This Is What A Catalyst Leader Does

In Eric Jacobson Leadership, Leadership, Leadership Books on November 9, 2016 at 7:25 pm

Catalyst leaders represent the gold standard — energetic, supportive, forward-thinking mentors who spark action in others,” explain Tacy M. Byham and Richard S. Wellins, authors of the new book, Your First Leadership Job — How Catalyst Leaders Bring Out the Best in Others.

More specifically, the authors share that a catalyst leader:

  • Asks and listens
  • Fosters innovation
  • Provides balanced feedback
  • Builds trust
  • Focuses on people’s potential
  • Collaborates and networks
  • Empowers others
  • Encourages development
  • Energizes and mobilizes
  • Aligns actions with strategy

In the book, you’ll learn how catalyst leaders bring out the best in people. They do that by, among other actions, by:

  • Encouraging the person to try new things.
  • Giving the person input on things that affect him/her.
  • Allowing the person to safely learn through failure, so they can take appropriate risks.
  • Taking the time to find out what motivates the person.

The authors also cover the following topics in the book:

  • How to build trust and ownership
  • How to be authentic
  • How to delegate
  • How to nurture business relationships
  • How to become an adviser

Your First Leadership Job is certainly a good book for a first-time leader, but it’s also equally relevant for any leader who wants to become that gold standard catalyst leader.

Book Highlights: Leadership Conversations

In Communication, Eric Jacobson On Leadership, Leadership, Leadership Books on October 30, 2016 at 3:15 pm

When I read business books, I turn the corner of every page that has something I really like, want to remember and easily reference in the future.

Halfway into the 300-page book, Leadership Conversations, I had turned the corners of nearly every fifth page. So, you can see why I believe this is such a good book. There is so much to learn from Leadership Conversations. It’s a must read for today’s business leaders. Leaders who are leading multi-generational workforces. And, leaders who want the skills to get promoted and move up the corporate ladder.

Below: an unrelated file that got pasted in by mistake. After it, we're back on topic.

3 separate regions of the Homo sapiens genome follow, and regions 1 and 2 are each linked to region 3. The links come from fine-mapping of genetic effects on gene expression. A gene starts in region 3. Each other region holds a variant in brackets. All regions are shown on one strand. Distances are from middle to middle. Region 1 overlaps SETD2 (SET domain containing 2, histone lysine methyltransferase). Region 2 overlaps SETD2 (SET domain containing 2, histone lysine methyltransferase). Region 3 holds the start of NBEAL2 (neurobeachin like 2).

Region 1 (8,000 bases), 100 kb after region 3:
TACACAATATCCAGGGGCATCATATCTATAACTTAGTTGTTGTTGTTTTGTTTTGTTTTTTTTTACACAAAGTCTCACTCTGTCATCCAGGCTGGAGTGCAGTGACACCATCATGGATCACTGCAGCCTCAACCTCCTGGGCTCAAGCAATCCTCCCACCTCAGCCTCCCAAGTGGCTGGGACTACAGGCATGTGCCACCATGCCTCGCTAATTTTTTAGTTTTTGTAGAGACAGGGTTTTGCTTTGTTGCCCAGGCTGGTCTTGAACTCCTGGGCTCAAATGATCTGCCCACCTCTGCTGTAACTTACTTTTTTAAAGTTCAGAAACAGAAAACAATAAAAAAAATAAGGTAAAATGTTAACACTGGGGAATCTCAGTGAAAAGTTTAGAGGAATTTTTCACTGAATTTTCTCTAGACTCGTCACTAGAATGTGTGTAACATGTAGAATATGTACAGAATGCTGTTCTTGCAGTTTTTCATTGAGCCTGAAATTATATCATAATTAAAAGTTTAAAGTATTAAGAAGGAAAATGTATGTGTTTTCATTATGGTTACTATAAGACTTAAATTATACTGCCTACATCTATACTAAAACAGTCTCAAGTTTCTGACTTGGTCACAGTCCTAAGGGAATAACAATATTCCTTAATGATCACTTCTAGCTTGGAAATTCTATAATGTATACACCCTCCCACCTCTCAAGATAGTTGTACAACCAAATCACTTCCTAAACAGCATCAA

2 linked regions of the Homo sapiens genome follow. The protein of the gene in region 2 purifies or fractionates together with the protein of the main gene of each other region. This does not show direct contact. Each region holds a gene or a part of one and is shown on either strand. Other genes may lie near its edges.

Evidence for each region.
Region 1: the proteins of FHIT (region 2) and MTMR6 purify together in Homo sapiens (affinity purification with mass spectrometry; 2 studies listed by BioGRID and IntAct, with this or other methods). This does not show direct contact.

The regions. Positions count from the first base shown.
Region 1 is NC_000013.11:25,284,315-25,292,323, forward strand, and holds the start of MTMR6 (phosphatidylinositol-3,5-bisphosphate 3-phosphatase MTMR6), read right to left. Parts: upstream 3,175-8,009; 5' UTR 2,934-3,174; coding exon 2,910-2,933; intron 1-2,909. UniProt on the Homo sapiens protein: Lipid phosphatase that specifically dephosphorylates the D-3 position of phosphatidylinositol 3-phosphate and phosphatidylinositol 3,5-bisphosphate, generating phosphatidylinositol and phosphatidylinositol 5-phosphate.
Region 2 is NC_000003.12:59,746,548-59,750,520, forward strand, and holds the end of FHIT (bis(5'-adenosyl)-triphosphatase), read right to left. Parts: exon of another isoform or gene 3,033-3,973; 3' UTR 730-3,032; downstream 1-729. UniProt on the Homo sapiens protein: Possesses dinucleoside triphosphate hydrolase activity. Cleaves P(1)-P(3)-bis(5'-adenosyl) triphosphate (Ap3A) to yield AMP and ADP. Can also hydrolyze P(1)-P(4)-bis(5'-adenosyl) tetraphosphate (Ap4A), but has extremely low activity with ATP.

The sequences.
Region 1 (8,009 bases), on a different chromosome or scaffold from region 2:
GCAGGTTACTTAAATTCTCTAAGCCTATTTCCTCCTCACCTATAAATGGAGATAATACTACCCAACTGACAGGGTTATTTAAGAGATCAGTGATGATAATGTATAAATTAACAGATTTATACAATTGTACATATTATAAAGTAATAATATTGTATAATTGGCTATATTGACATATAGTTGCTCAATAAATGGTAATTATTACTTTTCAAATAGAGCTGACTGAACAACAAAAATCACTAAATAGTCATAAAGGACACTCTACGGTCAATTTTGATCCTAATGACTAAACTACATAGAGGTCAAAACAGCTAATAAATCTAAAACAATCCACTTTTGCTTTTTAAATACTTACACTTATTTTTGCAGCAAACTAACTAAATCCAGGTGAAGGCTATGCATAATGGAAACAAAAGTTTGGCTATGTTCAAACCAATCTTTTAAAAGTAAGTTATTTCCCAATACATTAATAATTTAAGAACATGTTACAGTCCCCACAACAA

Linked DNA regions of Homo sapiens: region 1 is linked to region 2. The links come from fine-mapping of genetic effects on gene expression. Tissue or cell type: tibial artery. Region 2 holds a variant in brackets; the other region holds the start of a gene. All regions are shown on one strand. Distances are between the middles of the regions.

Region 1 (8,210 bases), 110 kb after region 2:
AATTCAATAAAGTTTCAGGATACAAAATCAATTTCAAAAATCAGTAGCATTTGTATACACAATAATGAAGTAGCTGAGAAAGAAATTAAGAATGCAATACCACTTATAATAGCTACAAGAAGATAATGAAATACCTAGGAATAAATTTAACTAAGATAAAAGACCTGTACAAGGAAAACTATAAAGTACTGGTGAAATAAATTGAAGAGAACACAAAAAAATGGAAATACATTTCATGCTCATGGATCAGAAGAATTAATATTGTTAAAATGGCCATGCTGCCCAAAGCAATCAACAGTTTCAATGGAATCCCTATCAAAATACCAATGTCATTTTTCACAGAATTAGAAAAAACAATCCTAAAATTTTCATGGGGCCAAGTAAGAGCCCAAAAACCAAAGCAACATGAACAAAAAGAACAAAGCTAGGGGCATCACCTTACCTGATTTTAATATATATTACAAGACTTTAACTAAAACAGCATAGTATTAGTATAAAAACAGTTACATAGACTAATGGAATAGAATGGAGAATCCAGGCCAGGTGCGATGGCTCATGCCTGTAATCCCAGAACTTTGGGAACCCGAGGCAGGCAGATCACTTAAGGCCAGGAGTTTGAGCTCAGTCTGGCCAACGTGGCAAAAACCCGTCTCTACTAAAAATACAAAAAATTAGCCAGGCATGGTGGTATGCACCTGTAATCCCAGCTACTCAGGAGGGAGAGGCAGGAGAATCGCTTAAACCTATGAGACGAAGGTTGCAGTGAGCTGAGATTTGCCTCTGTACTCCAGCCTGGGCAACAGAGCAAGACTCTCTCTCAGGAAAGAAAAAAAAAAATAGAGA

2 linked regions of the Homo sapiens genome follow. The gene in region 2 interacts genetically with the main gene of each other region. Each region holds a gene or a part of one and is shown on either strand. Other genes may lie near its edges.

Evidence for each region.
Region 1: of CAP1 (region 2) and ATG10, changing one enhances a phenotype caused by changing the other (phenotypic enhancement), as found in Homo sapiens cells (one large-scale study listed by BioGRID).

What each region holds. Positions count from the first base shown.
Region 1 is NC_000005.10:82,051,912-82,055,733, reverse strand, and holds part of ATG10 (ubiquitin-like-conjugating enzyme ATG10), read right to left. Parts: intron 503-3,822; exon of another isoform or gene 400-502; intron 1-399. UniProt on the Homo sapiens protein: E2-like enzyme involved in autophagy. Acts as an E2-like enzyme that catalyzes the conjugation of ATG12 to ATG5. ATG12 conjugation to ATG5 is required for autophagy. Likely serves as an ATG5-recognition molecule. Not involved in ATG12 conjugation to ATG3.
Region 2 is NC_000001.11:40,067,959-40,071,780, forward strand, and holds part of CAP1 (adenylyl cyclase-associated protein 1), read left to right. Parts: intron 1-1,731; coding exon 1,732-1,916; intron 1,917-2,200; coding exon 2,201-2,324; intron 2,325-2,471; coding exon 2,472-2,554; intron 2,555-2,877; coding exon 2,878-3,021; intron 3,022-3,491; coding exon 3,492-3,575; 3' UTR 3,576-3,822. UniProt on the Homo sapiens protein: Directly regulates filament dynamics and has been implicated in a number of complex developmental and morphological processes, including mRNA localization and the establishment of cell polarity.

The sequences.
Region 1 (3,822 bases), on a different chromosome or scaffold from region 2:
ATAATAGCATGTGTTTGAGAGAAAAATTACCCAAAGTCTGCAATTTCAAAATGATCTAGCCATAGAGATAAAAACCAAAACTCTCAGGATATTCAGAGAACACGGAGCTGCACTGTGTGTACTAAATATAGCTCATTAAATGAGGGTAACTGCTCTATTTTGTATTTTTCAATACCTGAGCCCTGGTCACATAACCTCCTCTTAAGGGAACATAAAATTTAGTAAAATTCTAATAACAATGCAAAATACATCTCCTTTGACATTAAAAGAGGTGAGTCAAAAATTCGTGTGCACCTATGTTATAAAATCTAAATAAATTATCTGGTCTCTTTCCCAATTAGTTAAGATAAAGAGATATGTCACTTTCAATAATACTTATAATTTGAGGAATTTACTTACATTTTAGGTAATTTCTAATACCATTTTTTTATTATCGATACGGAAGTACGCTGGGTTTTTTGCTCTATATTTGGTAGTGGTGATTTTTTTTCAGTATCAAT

Authors Alan S. Berson and Richard G. Stieglitz wrote the book because they believe that a leader’s most powerful skill is the ability to hold effective conversations.

So, in their book, they detail the four types of conversations every leader must effectively master.  Conversations that:

  • Build relationships
  • Develop others
  • Make decisions
  • Take action

And, they provide real-world examples and tactical guidance for each of those conversation types.

Here are some of the book’s gems:

The breadth and depth of how leaders connect with people determine a leader’s ability to influence, and the greater the influence, the greater the alignment and results. Leaders who effectively make those people connections:

  • Have a style and a voice that fit their organization and enable them to form bonds with their followers and ignite their passion.
  • Beget great followers. Leaders learn their people’s objectives and guide them toward achieving their full potential.
  • Address small conflicts to avoid larger ones later. They know intuitively when things do not seem right, and promptly hold the conversations required to fix them.
  • Know that creativity cannot be forced. They enable creativity in the natural flow of business by providing the time, the space, and the conditions for people to be creative — then they cultivate the fledgling sprouts of innovation.
  • Celebrate their people. They are liberal with praise and realize that their personal success is rooted in their people’s successes.

The Definition Of Meaningful Work

In Eric Jacobson Leadership, Leadership, Leadership Books on September 16, 2016 at 6:31 pm

There are so many good things to learn in the book, Helping People Win At Work, by Ken Blanchard and Garry Ridge. Among those is the section about how to define meaningful work.

Their definition consists of these seven attributes.  Work is meaningful when it:

  1. It is conducted in a manner that is “good and proper” in all respects.
  2. It positively affects our company and our communities, giving our work an impact that extends beyond ourselves.
  3. It provides learning and growth, offers challenges, requires creativity, pushes us to surpass limits, and creates exciting results.
  4. It provides recognition and rewards for our achievements.
  5. It allows us to succeed as a team while excelling as individuals.
  6. It allows us to enjoy the ride, bringing humor and fun into our work.
  7. It fuels passion!